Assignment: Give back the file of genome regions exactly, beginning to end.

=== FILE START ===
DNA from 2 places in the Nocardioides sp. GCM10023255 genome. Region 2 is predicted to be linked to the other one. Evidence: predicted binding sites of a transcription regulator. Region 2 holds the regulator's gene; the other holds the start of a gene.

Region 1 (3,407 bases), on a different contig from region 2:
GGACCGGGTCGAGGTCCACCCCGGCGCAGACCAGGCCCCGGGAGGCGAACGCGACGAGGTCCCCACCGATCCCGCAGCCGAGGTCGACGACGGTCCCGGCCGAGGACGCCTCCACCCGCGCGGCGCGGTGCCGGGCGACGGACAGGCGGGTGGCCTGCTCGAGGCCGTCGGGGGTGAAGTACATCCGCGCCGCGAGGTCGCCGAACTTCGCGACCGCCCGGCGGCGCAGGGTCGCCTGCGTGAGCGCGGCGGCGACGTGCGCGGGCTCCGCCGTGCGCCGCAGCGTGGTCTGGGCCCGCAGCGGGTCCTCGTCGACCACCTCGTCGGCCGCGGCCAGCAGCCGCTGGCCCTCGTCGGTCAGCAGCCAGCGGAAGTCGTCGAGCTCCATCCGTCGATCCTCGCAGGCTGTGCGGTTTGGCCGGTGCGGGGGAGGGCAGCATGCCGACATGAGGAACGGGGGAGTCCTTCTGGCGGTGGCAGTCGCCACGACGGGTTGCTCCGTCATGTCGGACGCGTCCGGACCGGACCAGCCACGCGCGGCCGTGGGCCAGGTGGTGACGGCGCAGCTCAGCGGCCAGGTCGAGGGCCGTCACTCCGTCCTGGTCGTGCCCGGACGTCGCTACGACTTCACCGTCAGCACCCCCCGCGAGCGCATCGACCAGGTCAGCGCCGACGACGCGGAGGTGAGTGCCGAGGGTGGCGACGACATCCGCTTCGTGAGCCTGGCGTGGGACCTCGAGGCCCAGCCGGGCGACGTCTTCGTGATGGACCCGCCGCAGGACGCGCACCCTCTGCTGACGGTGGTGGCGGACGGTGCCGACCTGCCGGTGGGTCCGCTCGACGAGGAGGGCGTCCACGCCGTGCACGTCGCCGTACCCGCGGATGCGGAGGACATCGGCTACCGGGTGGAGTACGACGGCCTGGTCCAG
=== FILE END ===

DNA from 2 places in the Nocardioides sp. GCM10023255 genome. Region 2 is predicted to be linked to the other one. Evidence: predicted binding sites of a transcription regulator. Region 2 holds the regulator's gene; the other holds the start of a gene.

Region 1 (3,407 bases), on a different contig from region 2:
GGACCGGGTCGAGGTCCACCCCGGCGCAGACCAGGCCCCGGGAGGCGAACGCGACGAGGTCCCCACCGATCCCGCAGCCGAGGTCGACGACGGTCCCGGCCGAGGACGCCTCCACCCGCGCGGCGCGGTGCCGGGCGACGGACAGGCGGGTGGCCTGCTCGAGGCCGTCGGGGGTGAAGTACATCCGCGCCGCGAGGTCGCCGAACTTCGCGACCGCCCGGCGGCGCAGGGTCGCCTGCGTGAGCGCGGCGGCGACGTGCGCGGGCTCCGCCGTGCGCCGCAGCGTGGTCTGGGCCCGCAGCGGGTCCTCGTCGACCACCTCGTCGGCCGCGGCCAGCAGCCGCTGGCCCTCGTCGGTCAGCAGCCAGCGGAAGTCGTCGAGCTCCATCCGTCGATCCTCGCAGGCTGTGCGGTTTGGCCGGTGCGGGGGAGGGCAGCATGCCGACATGAGGAACGGGGGAGTCCTTCTGGCGGTGGCAGTCGCCACGACGGGTTGCTCCGTCATGTCGGACGCGTCCGGACCGGACCAGCCACGCGCGGCCGTGGGCCAGGTGGTGACGGCGCAGCTCAGCGGCCAGGTCGAGGGCCGTCACTCCGTCCTGGTCGTGCCCGGACGTCGCTACGACTTCACCGTCAGCACCCCCCGCGAGCGCATCGACCAGGTCAGCGCCGACGACGCGGAGGTGAGTGCCGAGGGTGGCGACGACATCCGCTTCGTGAGCCTGGCGTGGGACCTCGAGGCCCAGCCGGGCGACGTCTTCGTGATGGACCCGCCGCAGGACGCGCACCCTCTGCTGACGGTGGTGGCGGACGGTGCCGACCTGCCGGTGGGTCCGCTCGACGAGGAGGGCGTCCACGCCGTGCACGTCGCCGTACCCGCGGATGCGGAGGACATCGGCTACCGGGTGGAGTACGACGGCCTGGTCCAG